Kiera Lee-Davis has a “deeply personal reason” to oppose House Bill 1190, legislation that would allow heavier trucks on Indiana roads. In a letter to the editor, the Terre Haute woman explains that her 23-year-old brother and her father were killed in 2017, along with a mother of five, when their car was struck from behind by a truck that failed to slow for an accident along Interstate 70.
Marion County Sheriff Kerry J. Forestal and Lawrence County Sheriff Mike Branham also oppose HB 1190.
“Unfortunately, we have seen too many truck crashes resulting in senseless tragedy and loss of life,” they wrote in an op-ed column published recently in the Indianapolis Star. “And while many of these crashes are not always the fault of the truck or truck driver, the reality is cars end up the loser upon impact. According to the Federal Motor Carrier Safety Administration, in 2019 (the last year for which data is compiled), there were 5,164 large truck crashes in Indiana, resulting in 140 deaths. Adding 40,000 pounds to these trucks would only make things worse.”
Ross Marchand of the Taxpayers Protection Alliance offers another reason to oppose the bill. Writing for Inside Indiana Business, he cites the work of Lv15, which creates high-definition maps for self-driving cars.
The organization used more than 15 million pictures taken in multiple states by dash cam apps to determine that Michigan, with highest-in-the-nation gross truck weights, also has some of the worst roads. The analysis ruled out factors such as weather, state construction standards and gasoline tax rates as culprits.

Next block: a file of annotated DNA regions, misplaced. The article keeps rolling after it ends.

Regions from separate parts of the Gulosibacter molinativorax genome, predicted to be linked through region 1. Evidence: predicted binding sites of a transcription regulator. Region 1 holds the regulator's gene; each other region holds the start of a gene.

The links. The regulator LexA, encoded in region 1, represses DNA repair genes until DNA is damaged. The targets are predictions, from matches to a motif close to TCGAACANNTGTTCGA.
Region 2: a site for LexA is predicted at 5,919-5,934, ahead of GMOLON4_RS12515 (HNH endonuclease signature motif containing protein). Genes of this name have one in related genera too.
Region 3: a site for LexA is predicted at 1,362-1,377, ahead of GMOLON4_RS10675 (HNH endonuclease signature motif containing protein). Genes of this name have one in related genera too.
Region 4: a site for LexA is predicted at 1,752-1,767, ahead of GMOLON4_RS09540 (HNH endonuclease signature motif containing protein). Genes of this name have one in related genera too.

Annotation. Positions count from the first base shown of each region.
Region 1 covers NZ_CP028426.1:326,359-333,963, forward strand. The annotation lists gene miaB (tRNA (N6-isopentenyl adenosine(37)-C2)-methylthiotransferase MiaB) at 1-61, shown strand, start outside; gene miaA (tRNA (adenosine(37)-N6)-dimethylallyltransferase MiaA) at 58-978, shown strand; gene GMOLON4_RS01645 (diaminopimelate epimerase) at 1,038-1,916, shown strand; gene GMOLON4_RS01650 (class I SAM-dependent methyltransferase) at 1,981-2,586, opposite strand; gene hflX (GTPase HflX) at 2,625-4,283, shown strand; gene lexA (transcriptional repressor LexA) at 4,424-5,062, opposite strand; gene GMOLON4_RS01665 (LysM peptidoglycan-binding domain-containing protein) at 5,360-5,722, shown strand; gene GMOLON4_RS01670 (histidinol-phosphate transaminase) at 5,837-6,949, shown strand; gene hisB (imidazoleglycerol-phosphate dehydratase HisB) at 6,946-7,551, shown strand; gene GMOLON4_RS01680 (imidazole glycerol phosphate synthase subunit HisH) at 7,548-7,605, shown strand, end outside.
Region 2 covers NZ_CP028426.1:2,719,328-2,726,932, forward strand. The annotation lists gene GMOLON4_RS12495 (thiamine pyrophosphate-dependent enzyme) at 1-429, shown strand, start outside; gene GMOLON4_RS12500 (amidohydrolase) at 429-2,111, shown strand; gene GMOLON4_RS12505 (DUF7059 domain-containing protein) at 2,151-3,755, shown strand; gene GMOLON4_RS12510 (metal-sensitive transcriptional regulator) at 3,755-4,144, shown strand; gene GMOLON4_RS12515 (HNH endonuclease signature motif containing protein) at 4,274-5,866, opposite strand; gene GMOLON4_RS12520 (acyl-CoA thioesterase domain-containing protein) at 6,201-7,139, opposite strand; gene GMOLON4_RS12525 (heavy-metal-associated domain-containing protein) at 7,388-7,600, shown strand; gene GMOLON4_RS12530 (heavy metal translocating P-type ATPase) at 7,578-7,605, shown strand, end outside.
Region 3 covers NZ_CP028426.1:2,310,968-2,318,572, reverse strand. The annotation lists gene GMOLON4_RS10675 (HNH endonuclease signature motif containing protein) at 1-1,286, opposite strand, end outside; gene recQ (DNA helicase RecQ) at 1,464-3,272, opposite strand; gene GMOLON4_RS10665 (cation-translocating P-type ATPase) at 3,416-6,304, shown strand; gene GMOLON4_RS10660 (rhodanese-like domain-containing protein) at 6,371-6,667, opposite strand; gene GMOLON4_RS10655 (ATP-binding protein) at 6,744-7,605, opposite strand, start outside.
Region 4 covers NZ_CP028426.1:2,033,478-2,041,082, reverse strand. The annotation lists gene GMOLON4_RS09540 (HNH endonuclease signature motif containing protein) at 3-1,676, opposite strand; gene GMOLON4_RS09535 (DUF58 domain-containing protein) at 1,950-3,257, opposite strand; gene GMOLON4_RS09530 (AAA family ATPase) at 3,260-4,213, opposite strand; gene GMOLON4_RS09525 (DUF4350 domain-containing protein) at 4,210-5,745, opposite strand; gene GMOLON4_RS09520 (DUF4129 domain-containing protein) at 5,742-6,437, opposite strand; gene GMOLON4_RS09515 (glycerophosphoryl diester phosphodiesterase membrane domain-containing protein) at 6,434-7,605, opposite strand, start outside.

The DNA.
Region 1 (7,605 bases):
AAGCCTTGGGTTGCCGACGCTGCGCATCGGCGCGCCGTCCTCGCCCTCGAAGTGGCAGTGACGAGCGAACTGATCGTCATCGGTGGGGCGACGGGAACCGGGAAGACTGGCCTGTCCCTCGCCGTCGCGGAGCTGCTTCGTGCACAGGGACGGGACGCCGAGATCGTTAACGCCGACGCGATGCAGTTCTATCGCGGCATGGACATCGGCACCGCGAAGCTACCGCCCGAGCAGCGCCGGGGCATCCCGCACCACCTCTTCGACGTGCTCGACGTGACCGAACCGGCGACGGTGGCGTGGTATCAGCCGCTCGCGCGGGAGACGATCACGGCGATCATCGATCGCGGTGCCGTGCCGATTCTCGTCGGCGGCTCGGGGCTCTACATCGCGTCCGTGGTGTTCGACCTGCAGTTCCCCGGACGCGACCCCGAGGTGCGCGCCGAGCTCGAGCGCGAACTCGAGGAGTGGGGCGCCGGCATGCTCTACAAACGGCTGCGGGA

“Attributing blame for infrastructural issues is hardly a science,” Marchand writes. “But the science is clear about the impact of vehicle weight on road quality.”
Those warnings did not sway most members of the Indiana House. In a 57-35 vote, the bill was approved Monday and sent to the Senate, where it has been assigned to the Committee on Homeland Security and Transportation. Currently, trucks on Indiana roads are limited to loads not exceeding 80,000 pounds, but exceptions are allowed for agricultural loads of up to 97,000 pounds and steel loads of up to 120,000 pounds.
The bill's author, Republican Jim Pressel of Rolling Prairie, said he filed the bill because the General Assembly shouldn't pick winners and losers by regulating which industries can haul overweight loads. There are provisions in his bill to account for potential road damage through an increase in permit fees, but higher fees won't spare motorists from the danger and inconvenience of increased bridge and road damage.
Supporters say the legislation will reduce the number of trucks on Indiana highways; opponents suggest it will mean more, as industries shift freight from trains to trucks.
It will also place motorists at greater risk. Fatal large-truck crashes are at a 10-year high, according to the U.S. Department of Transportation. The federal agency reports higher crash rates for trucks over 80,000 pounds, as they require longer braking distances and have larger blind spots.
Pressel's bill picks winners and losers with much higher consequences than currently exist. The business interests around which the current session seems to revolve are clear winners; the losers motorists, whose lives are further endangered.
How they voted
House Bill 1190 would allow permits for trucks hauling loads up to 120,000 pounds.
Yes: Reps. David Abbott, R-Rome City; Martin Carbaugh, R-Fort Wayne; Phil GiaQuinta, D-Fort Wayne; David Heine, R-New Haven; Chris Judy, R-Avilla; Matt Lehman, R-Berne; Curt Nisly, R-Goshen; Ben Smaltz, R-Auburn; Dennis Zent, R-Angola
Excused: Rep. Dan Leonard, R-Huntington; Bob Morris, R-Fort Wayne